Those who do not exercise have a double risk of hospitalization and a 73% chance of being hospitalized in intensive care after getting sick with Covid-19. These are the results of a large study published in the British Journal of Sports Medicine and which places physical inactivity, in a sort of ranking of risk factors, in third place as the cause of serious consequences and fatal outcome of the disease. Surpassed only by advanced age and by those who have a history of organ transplantation behind them. Therefore, a correct e constant exercise even at home, at all ages, it seems to be one shield plus against Sars-CoV-2 reducing the risk of serious consequences, aiding the healing process e recovery from post Covid-19 syndrome. The results of the English study show that patients with Covid-19 who remained inactive during the 2 years preceding the pandemic were more likely to be hospitalized, to require intensive care and to die, compared to patients who had exercised. physical activity constantly.
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The authors of the research considered this factor so important to the point that they decided to launch an appeal to the British government so that even physical activity is included among the behaviors to be respected as well as the use of the mask and social distancing. “We recommend public health authorities – they write – to inform the population that, unless vaccinated and following the guidelines on public health safety such as social distancing and the use of masks, engaging in regular physical activity is an action important for preventing serious Covid-19 and its complications, including death. The message is particularly important given the increased barriers to physical activity due to pandemic restrictions. “
During this year there have been many researches to clarify which is the identikit of the people most at risk of Covid-19 infection. Profiles were also drawn by British researchers who had like orThe goal is to explore the potential impact of physical inactivity on infection severity including hospitalization rates, the need for intensive care and death. The reference sample was large and ethnically diverse, comparing 48,440 adults who contracted infection between January and October 2020. The average age of the patients was 47 years old: almost two thirds women (62%).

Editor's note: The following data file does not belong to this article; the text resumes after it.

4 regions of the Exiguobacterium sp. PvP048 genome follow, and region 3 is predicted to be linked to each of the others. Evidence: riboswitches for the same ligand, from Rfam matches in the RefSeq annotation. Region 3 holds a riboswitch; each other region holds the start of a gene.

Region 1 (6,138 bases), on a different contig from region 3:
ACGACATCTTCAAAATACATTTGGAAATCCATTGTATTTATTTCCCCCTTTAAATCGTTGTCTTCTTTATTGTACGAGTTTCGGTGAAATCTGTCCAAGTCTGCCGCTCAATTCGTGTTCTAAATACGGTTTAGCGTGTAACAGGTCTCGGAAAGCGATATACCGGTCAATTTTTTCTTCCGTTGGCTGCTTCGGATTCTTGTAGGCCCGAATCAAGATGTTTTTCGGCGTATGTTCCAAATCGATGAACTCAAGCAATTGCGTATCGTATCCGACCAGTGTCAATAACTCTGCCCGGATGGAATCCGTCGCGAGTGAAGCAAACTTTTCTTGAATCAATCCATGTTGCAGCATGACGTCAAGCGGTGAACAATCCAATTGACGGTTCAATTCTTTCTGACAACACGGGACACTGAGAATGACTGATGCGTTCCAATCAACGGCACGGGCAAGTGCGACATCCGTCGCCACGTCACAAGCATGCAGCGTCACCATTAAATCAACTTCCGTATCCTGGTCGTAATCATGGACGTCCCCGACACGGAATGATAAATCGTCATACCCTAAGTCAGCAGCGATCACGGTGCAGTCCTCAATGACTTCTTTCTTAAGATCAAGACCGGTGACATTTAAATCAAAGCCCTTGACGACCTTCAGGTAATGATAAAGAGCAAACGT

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About half did not have conditions such as diabetes, cardiovascular disease, kidney disease and cancer; nearly 1 in 5 (18%) had only one; and nearly a third (32%) had two or more. All doctors had replied to exercise regularly at least three times a week in the last two years: between March 2018 and March 2020. But going into detail it emerged that only 7% of them consistently complied with the guidelines on ‘ physical activity (i.e. over 150 minutes per week); 15% were therefore considered “constantly inactive” (only 10 minutes a week), while the rest were doing moderate activity (up to 149 minutes a week). White patients (10%) were more active, followed by Asian patients (7%), Hispanics (6%) and African-Americans (5%). About 9% of the total was hospitalized; 3% required intensive care; and 2% died.
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It was found that constant adherence to physical activity guidelines was strongly associated with a risk of aggravation. After taking into account potentially influential factors, such as race, age and medical conditions, patients with COVID-19 found that people considered “constantly inactive” were more than twice as likely to be hospitalized as those who had totaled more. 150 minutes of physical activity each week. They were also 73 percent more likely to require intensive care and 2.5 times more likely to die from the infection. And patients who were consistently inactive were also 20% more likely to be hospitalized; 10% more likely to require intensive care and 32% more likely to die from their infection than patients who exercised regularly. The researchers point out, “It is clear that being consistently inactive is a stronger risk factor for serious COVID-19 outcomes than any medical condition, except age and a history of organ transplantation. Not only that, inactivity. Physical health was also considered more serious than other risk factors including smoking, obesity, diabetes, hypertension, cardiovascular disease and cancer. “